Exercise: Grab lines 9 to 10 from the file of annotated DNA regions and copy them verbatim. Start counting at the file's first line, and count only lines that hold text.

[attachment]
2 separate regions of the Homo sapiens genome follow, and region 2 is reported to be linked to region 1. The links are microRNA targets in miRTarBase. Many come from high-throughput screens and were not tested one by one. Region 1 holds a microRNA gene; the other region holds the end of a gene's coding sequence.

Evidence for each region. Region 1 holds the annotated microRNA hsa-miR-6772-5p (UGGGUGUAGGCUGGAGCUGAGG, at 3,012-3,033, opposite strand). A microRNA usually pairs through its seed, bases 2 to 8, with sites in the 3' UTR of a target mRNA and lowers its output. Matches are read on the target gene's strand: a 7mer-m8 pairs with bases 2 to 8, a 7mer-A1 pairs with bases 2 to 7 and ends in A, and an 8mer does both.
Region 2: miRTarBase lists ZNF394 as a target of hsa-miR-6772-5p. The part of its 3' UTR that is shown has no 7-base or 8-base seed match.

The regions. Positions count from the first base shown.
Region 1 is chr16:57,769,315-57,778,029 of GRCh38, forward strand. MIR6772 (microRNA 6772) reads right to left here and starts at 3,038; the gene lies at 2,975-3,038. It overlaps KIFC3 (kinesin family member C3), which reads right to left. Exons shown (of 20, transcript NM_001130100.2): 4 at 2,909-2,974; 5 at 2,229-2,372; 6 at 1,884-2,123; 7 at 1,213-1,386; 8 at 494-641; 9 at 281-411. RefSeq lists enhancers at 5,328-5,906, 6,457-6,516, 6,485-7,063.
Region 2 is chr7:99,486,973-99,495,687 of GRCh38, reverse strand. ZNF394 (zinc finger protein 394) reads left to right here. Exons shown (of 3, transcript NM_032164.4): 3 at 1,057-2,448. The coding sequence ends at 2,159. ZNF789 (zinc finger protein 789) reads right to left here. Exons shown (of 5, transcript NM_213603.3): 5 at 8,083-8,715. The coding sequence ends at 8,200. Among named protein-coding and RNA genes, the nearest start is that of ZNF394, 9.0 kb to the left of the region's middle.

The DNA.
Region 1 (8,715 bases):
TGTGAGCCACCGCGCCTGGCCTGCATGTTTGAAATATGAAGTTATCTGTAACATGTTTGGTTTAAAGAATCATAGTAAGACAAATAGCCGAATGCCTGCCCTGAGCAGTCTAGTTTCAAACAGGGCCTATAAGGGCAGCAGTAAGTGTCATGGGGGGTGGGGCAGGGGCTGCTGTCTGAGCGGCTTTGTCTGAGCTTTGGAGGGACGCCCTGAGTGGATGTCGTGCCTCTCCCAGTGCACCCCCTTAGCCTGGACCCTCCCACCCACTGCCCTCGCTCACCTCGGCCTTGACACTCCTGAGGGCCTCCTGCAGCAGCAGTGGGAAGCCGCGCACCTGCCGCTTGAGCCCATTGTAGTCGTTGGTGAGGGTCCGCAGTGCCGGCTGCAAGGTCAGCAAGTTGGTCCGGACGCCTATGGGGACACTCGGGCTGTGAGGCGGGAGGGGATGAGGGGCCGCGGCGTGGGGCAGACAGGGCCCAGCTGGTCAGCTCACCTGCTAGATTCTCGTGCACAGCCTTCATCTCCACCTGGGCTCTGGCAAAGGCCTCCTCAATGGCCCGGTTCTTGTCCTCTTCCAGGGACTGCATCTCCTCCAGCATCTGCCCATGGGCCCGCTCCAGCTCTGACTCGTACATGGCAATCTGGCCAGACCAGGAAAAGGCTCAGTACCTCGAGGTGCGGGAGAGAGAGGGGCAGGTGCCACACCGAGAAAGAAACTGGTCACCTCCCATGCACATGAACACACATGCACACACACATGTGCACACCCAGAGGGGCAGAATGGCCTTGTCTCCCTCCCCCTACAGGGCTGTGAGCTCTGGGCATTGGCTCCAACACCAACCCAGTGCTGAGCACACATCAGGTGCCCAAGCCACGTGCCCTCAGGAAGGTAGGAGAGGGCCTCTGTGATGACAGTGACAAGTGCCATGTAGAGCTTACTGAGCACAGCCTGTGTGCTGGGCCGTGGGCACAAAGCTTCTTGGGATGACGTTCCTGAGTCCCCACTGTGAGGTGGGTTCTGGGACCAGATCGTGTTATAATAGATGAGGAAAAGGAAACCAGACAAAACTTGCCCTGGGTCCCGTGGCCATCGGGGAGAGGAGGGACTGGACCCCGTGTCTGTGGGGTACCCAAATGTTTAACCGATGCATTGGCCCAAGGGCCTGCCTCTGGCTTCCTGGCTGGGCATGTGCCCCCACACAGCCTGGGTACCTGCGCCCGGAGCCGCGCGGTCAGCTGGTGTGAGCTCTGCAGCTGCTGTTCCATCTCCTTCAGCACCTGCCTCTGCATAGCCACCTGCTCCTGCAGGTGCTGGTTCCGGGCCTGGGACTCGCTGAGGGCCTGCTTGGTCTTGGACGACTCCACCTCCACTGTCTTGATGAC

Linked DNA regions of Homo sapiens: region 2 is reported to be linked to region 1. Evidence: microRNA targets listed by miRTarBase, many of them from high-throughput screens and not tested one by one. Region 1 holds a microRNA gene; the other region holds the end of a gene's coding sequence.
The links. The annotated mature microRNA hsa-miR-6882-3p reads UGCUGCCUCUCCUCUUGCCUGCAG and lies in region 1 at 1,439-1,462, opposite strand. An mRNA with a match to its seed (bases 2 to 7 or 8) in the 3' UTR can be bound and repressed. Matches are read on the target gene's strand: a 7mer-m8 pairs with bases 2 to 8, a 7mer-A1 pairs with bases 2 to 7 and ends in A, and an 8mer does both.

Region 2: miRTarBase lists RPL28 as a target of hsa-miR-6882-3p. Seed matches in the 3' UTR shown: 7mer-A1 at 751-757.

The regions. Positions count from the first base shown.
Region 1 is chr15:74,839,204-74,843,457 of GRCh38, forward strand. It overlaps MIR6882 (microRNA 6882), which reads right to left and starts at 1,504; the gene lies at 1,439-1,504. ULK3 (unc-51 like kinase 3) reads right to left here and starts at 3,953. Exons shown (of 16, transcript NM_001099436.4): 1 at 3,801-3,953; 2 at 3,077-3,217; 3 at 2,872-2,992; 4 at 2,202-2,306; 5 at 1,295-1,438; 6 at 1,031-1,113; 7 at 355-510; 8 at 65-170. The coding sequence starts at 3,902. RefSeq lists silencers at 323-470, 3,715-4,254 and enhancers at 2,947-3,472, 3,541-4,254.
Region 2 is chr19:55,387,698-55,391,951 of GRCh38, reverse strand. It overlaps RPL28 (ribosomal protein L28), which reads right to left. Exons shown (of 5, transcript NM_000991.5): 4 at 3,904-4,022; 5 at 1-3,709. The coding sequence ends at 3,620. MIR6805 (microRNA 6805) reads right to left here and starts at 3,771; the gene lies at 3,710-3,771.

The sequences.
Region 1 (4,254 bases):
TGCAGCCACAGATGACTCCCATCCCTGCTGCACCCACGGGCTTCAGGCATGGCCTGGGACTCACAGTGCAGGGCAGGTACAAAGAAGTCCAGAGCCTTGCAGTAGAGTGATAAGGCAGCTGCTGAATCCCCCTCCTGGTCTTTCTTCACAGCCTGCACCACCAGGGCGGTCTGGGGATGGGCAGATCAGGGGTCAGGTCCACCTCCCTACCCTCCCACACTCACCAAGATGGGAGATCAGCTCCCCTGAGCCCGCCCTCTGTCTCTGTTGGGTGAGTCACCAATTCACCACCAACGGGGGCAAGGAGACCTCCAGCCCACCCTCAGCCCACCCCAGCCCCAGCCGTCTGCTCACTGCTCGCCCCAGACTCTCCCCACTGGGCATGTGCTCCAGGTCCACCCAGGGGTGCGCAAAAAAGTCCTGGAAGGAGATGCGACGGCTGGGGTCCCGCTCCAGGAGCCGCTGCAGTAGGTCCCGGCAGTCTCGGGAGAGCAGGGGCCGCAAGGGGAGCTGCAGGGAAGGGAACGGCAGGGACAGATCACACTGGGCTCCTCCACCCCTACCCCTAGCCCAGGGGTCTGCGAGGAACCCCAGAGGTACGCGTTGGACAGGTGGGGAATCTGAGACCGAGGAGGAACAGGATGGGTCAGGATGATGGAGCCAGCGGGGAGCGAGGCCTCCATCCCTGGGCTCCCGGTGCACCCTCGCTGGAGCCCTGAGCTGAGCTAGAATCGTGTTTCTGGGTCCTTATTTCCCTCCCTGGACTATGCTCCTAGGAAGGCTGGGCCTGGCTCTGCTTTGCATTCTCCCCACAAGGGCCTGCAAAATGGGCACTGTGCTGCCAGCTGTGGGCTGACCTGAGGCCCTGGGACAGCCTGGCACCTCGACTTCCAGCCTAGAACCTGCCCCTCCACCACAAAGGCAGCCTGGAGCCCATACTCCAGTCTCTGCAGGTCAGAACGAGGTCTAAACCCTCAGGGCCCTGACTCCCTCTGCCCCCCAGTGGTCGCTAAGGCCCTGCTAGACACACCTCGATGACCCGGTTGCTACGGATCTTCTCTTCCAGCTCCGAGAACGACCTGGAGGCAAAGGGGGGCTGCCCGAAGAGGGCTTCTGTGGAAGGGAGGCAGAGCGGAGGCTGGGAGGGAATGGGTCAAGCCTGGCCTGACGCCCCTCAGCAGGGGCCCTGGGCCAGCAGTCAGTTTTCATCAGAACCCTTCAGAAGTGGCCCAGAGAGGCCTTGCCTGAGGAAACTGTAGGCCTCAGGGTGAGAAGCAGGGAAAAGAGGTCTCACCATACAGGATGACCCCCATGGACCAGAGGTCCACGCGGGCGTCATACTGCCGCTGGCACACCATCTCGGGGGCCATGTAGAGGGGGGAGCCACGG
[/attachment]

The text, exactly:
TGTGAGCCACCGCGCCTGGCCTGCATGTTTGAAATATGAAGTTATCTGTAACATGTTTGGTTTAAAGAATCATAGTAAGACAAATAGCCGAATGCCTGCCCTGAGCAGTCTAGTTTCAAACAGGGCCTATAAGGGCAGCAGTAAGTGTCATGGGGGGTGGGGCAGGGGCTGCTGTCTGAGCGGCTTTGTCTGAGCTTTGGAGGGACGCCCTGAGTGGATGTCGTGCCTCTCCCAGTGCACCCCCTTAGCCTGGACCCTCCCACCCACTGCCCTCGCTCACCTCGGCCTTGACACTCCTGAGGGCCTCCTGCAGCAGCAGTGGGAAGCCGCGCACCTGCCGCTTGAGCCCATTGTAGTCGTTGGTGAGGGTCCGCAGTGCCGGCTGCAAGGTCAGCAAGTTGGTCCGGACGCCTATGGGGACACTCGGGCTGTGAGGCGGGAGGGGATGAGGGGCCGCGGCGTGGGGCAGACAGGGCCCAGCTGGTCAGCTCACCTGCTAGATTCTCGTGCACAGCCTTCATCTCCACCTGGGCTCTGGCAAAGGCCTCCTCAATGGCCCGGTTCTTGTCCTCTTCCAGGGACTGCATCTCCTCCAGCATCTGCCCATGGGCCCGCTCCAGCTCTGACTCGTACATGGCAATCTGGCCAGACCAGGAAAAGGCTCAGTACCTCGAGGTGCGGGAGAGAGAGGGGCAGGTGCCACACCGAGAAAGAAACTGGTCACCTCCCATGCACATGAACACACATGCACACACACATGTGCACACCCAGAGGGGCAGAATGGCCTTGTCTCCCTCCCCCTACAGGGCTGTGAGCTCTGGGCATTGGCTCCAACACCAACCCAGTGCTGAGCACACATCAGGTGCCCAAGCCACGTGCCCTCAGGAAGGTAGGAGAGGGCCTCTGTGATGACAGTGACAAGTGCCATGTAGAGCTTACTGAGCACAGCCTGTGTGCTGGGCCGTGGGCACAAAGCTTCTTGGGATGACGTTCCTGAGTCCCCACTGTGAGGTGGGTTCTGGGACCAGATCGTGTTATAATAGATGAGGAAAAGGAAACCAGACAAAACTTGCCCTGGGTCCCGTGGCCATCGGGGAGAGGAGGGACTGGACCCCGTGTCTGTGGGGTACCCAAATGTTTAACCGATGCATTGGCCCAAGGGCCTGCCTCTGGCTTCCTGGCTGGGCATGTGCCCCCACACAGCCTGGGTACCTGCGCCCGGAGCCGCGCGGTCAGCTGGTGTGAGCTCTGCAGCTGCTGTTCCATCTCCTTCAGCACCTGCCTCTGCATAGCCACCTGCTCCTGCAGGTGCTGGTTCCGGGCCTGGGACTCGCTGAGGGCCTGCTTGGTCTTGGACGACTCCACCTCCACTGTCTTGATGAC

Linked DNA regions of Homo sapiens: region 2 is reported to be linked to region 1. Evidence: microRNA targets listed by miRTarBase, many of them from high-throughput screens and not tested one by one. Region 1 holds a microRNA gene; the other region holds the end of a gene's coding sequence.